That’s why Muslims should not be allowed to eat beef: they must follow Hindu ways. That’s why meat shops should be shut during Hindu festivals. That’s why monuments with an Islamic connection must either be ignored or have their origins questioned. The Taj Mahal will not rate highly on the Uttar Pradesh government’s list of great monuments. And the Hindu Right will say that it was a Hindu palace anyway.
People often confuse this sort of re-imagining of India with Hindu-Muslim tensions. It is not the same. There have always been tensions: India was created in the blood of the Partition riots and Hindu-Muslim violence is, sadly enough, a fact of life in our country. The fault lines have never been erased and politicians from all parties have tried to exploit them.
But what is happening now goes beyond that. This is an attempt to use the power of the State to rewrite the consensus on which modern India was built.
Modi doesn’t mind being polarising
It is not clear if the BJP has the mandate to do any of this. The prime minister never even admits that this is what he wants to do. His speeches rarely, if ever, focus on communal issues. And when his followers go too far (cow-related lynchings, for instance), he waits a while and then sometimes speaks out against their actions.
If the BJP and Modi came out and actually declared that this was their agenda, it is not clear that there would be widespread support for it. As Prashant Kishor keeps pointing out, even when it wins big, the BJP rarely gets the support of the majority of Indians, or even of Hindus. You can win a national election in India with 40 per cent of the vote. You might even win a landslide. But that does not mean that you have majority support. And certainly not support for an agenda that is unstated.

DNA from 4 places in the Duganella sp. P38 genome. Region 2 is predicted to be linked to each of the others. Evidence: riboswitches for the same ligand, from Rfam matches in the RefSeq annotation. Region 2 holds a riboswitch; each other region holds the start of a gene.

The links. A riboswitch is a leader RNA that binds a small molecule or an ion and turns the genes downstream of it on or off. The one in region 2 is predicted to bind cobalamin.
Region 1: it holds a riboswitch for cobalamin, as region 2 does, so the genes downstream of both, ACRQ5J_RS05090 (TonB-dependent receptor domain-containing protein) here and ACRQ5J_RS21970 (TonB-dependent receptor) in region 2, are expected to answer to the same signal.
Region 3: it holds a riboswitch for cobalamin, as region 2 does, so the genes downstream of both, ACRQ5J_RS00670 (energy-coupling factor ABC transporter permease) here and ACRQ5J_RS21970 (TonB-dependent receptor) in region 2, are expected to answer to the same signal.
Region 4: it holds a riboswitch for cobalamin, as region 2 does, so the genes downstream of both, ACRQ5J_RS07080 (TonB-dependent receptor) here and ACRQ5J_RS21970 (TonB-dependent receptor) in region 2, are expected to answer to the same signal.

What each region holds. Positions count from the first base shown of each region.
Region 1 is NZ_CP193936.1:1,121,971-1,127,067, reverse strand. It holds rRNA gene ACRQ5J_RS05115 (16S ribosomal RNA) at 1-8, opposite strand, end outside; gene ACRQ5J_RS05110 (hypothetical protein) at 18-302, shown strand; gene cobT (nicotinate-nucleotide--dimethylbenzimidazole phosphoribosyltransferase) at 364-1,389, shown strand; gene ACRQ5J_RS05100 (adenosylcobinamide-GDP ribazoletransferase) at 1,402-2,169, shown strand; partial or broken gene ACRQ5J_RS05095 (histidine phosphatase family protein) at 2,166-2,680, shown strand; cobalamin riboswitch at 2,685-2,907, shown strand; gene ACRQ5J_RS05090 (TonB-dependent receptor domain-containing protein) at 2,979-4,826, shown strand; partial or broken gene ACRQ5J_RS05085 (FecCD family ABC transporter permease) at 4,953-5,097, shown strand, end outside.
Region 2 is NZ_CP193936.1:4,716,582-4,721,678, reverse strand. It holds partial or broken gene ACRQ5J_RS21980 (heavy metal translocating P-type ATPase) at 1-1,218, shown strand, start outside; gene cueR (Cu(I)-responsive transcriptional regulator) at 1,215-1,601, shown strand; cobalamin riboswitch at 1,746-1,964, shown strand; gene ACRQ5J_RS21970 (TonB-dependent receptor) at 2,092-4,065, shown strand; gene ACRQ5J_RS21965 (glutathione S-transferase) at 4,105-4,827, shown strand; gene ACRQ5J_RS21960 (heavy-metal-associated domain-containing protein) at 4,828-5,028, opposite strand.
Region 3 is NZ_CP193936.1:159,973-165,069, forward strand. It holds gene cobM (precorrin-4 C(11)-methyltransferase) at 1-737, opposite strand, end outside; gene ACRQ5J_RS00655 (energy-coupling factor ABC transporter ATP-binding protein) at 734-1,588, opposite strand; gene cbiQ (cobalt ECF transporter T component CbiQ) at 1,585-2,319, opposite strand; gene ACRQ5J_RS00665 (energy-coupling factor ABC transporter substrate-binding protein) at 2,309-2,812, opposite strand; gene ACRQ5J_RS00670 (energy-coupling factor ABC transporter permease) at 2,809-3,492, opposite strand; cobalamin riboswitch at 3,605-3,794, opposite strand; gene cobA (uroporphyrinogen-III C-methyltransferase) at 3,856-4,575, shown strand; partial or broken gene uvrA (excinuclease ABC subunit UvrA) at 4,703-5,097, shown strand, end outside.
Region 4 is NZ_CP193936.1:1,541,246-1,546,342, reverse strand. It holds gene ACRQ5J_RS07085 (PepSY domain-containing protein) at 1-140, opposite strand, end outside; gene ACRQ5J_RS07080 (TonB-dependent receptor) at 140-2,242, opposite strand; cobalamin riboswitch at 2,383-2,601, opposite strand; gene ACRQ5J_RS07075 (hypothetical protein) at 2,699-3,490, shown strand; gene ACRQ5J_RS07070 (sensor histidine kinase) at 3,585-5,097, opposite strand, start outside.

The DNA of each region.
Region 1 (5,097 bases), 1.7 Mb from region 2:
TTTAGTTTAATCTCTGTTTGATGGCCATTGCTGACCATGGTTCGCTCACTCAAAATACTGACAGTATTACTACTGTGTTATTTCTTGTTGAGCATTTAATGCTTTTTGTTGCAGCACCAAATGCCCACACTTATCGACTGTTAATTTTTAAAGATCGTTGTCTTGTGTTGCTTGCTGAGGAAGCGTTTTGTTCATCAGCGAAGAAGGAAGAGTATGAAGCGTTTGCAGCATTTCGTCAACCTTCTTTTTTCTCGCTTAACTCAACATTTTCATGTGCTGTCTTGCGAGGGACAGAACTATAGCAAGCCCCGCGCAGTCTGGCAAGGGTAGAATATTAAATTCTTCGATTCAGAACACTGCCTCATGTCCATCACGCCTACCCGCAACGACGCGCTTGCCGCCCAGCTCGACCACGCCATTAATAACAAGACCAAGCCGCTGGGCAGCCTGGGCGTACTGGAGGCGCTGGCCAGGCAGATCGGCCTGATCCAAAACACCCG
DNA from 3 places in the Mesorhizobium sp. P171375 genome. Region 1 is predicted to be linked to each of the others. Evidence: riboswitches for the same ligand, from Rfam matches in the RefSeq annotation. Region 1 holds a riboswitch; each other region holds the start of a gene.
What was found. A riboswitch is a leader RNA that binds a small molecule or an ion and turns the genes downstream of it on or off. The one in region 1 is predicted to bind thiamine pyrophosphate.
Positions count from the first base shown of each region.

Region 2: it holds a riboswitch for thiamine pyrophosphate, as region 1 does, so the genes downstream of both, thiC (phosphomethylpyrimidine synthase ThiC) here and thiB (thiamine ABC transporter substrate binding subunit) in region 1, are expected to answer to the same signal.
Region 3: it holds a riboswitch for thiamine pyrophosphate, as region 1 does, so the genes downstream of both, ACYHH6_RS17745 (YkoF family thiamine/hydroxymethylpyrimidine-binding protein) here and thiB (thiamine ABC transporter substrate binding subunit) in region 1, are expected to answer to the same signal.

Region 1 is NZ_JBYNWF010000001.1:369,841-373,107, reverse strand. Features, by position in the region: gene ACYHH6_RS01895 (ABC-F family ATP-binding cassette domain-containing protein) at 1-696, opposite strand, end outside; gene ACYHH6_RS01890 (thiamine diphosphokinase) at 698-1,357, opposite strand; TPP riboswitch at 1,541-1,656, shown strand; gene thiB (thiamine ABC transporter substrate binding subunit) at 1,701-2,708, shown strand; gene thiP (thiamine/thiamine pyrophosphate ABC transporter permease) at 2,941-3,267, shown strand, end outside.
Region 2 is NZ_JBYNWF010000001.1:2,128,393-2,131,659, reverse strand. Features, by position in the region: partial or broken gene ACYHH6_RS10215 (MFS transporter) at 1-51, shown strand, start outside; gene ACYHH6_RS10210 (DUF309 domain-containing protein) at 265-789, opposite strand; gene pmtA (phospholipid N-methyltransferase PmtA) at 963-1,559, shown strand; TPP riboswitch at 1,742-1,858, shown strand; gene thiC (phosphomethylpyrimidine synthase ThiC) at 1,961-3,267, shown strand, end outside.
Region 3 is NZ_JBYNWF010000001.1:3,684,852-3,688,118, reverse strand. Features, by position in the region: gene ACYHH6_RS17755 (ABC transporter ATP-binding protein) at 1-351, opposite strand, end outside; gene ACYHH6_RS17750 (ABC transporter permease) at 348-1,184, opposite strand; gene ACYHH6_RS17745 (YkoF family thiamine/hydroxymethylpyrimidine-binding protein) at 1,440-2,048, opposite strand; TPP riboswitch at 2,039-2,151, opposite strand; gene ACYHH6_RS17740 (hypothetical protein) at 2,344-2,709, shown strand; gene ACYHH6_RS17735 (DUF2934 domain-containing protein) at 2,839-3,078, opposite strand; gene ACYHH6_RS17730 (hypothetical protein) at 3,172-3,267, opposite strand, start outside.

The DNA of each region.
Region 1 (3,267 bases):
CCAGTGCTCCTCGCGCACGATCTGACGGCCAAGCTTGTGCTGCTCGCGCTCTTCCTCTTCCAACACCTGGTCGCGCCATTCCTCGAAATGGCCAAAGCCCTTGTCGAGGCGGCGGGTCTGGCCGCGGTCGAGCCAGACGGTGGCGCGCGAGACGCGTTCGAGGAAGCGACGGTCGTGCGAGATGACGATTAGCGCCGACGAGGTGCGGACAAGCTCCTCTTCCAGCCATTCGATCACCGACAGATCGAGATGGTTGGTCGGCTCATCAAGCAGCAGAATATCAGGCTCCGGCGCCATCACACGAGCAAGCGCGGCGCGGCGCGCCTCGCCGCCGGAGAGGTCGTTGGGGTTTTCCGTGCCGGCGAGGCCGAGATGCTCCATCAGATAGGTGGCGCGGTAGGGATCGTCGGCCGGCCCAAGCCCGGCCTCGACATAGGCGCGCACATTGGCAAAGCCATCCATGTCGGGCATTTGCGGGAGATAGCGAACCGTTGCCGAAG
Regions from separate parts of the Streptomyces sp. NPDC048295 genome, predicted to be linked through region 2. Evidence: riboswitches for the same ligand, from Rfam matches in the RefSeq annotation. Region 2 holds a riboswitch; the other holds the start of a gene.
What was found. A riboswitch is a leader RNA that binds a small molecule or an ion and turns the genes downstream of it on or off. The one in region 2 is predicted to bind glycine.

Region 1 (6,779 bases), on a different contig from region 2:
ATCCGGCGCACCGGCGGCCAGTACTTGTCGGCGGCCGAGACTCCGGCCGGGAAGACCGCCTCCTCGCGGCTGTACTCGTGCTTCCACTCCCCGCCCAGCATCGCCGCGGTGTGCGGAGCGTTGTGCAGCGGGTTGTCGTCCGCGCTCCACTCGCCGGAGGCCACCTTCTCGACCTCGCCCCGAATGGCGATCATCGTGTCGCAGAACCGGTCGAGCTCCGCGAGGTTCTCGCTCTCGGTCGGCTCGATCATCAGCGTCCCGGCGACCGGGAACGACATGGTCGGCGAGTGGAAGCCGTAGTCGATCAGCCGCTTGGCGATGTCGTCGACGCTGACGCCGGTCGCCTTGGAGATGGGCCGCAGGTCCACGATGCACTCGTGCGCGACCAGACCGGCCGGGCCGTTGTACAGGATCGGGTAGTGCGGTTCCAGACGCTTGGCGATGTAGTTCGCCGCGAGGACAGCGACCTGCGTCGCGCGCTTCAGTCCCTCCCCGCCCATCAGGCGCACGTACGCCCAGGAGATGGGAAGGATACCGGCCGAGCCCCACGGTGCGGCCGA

When you talk to the prime minister’s critics, once they have got past all the stuff about the economy and foreign policy, this is the issue that defines their opposition to Modi’s BJP. That is why the prime minister is such a polarising figure.
It is not, in itself, a bad thing to be a polarising figure. Franklin D. Roosevelt polarised America. So did Donald Trump. Margaret Thatcher polarised the United Kingdom. So, I doubt if the prime minister cares too much about what his critics say.
But that leaves us with three big questions.
One: why is PM Modi doing all this? One possibility is that he is doing it not just for political gains. He believes in it. This is his view of India.
Two: if you took away Hindu-Muslim issues, then Modi’s BJP would be much more widely accepted. As we have seen, the other objections people have to the prime minister are not that major. And he would probably still win Lok Sabha elections given the ineptitude of the national opposition. So why keep at it?
And finally, question three: if he continues down this path, can India flourish in the long run? Will the rest of the world turn on us? Will the minorities quietly acquiesce to their marginalisation?
Your guess is as good as mine. But it bears thinking about.
Vir Sanghvi is an Indian print and television journalist, author, and talk show host. He tweets at @virsanghvi. Views are personal.
(Edited by Srinjoy Dey)